Posts Tagged ‘Burger King’

The King Is Dead. Long Live…McDonalds?!?

May 18th, 2009

A few weeks ago I ranted about Burger King’s latest horrendous TV ad in a post titled, “I Hate Bad Ads and I Cannot Lie.” I must admit that I just took some pleasure in reading an article titled “A Royal Headache at Burger King” in the May 25, 2009 Business Week. Among the many marketing gaffes cited by the article is the SpongeBobSquarePants ad that was the source of my ire. Now, as a result of this and other marketing misjudgments by Burger King and its ad agency, Crispin Porter + Bogusky, Burger King’s sales are suffering while competitor McDonalds is experiencing relatively healthy growth.

Burger King’s franchisees are particularly furious about the SpongeBob ad, which prompted 10,000 letters from angry consumers (not to mention one post from an angry blogger) and failed to boost sales despite a big advertising budget.

To be fair to Burger King, any successful company has to take risks, and that sometimes includes running ads that at first blush might seem inappropriate but eventually have a positive impact. The key, however, is to be able to differentiate between those risks that are likely to pay off and those that will likely bomb. Unfortunately, Burger King and its agency have not been demonstrating that particular skill of late, and their franchisees and stockholders are now paying the price.

Nothin’ But Net!

April 6th, 2009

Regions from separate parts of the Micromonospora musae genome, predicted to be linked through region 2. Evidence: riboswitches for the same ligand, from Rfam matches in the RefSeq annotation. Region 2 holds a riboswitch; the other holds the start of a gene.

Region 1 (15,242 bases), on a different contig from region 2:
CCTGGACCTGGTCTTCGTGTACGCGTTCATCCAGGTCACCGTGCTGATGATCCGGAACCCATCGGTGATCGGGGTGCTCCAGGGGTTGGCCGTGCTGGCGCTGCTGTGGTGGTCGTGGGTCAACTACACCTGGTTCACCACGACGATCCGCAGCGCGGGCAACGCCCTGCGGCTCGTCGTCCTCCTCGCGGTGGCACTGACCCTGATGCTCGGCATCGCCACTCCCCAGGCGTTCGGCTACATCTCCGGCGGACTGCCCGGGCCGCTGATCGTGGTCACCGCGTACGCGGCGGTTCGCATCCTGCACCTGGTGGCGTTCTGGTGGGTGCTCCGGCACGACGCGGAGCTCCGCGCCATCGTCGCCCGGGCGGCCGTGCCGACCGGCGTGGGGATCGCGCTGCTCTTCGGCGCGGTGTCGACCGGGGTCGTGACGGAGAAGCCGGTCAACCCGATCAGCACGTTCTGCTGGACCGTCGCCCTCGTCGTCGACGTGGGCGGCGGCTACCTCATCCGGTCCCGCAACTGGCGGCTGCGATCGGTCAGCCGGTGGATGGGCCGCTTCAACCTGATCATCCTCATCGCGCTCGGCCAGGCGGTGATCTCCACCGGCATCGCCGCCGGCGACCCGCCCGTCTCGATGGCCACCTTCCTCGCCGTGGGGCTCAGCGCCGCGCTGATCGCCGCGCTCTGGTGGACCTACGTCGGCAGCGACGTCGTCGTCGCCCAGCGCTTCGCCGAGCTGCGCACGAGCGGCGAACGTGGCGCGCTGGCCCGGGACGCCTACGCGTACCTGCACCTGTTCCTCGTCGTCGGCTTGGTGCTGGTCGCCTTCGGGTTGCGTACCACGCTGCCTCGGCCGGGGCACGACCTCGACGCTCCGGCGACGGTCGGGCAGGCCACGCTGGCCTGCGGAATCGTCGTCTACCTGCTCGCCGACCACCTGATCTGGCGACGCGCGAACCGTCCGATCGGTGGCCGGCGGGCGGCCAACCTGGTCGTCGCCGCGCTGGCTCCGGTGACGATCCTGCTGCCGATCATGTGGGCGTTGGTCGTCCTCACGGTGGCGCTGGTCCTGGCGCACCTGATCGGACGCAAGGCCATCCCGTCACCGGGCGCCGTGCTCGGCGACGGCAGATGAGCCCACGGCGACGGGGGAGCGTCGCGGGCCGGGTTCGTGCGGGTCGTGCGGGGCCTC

As I was ranting about the latest Burger King advertising disaster during the NCAA championship basketball game, I saw two other ads that more than made up for that sad experience.  One was a brilliant ad featuring classic college basketball footage of Bill Walton, Dwayne Wade, Michael Jordan and others while legendary coach John Wooden recites a touching poem about the importance of not disappointing those who look up to you. The ad does one thing I normally don’t like–it doesn’t reveal the advertised brand until the very end of the spot–but the ad is so engrossing that it makes you want to see what wonderful advertiser has entertained you so richly. (It was Gatorade, by the way.)

The other ad was for Guitar Hero and featured current and former college coaches Bobby Knight, Mike Krzyzewski, Roy Williams and Digger Phelps wearing guitars, dressed in long-sleeved shirts and underwear ala Tom Cruise in “Risky Business”, and engaged in a lively debate with the heavy metal band Metallica. It very effectively made the point that Metallica’s music is now available for Guitar Hero, while making you laugh out loud in the process.

And unlike the inane Burger King Kids Meal ad, both the Gatorade and Guitar Hero ads made perfect sense sponsoring a college basketball game. In other words, while Burger King shot yet another air ball, Gatorade and Guitar Hero hit nothin’ but net!

I Hate Bad Ads and I Cannot Lie

April 6th, 2009

Who’s minding the store at Burger King?  During halftime of the NCAA championship basketball game I had the deep misfortune of being exposed to their latest trainwreck of a TV commercial. It’s hard to say what was more moronic: the fact that they were advertising a Kids Meal product at 10:25 pm Eastern time, or the utter tastelessness of the advertisement.

The opening line of this kid-targeted ad is “I love square butts and I cannot lie.”  The last line is “Booty is booty.”  In between there’s a bunch of rapping by the most unimaginative mascot in the advertising industry, and a plethora of young women shaking their square butts in a misguided homage to Square Bob Sponge Pants.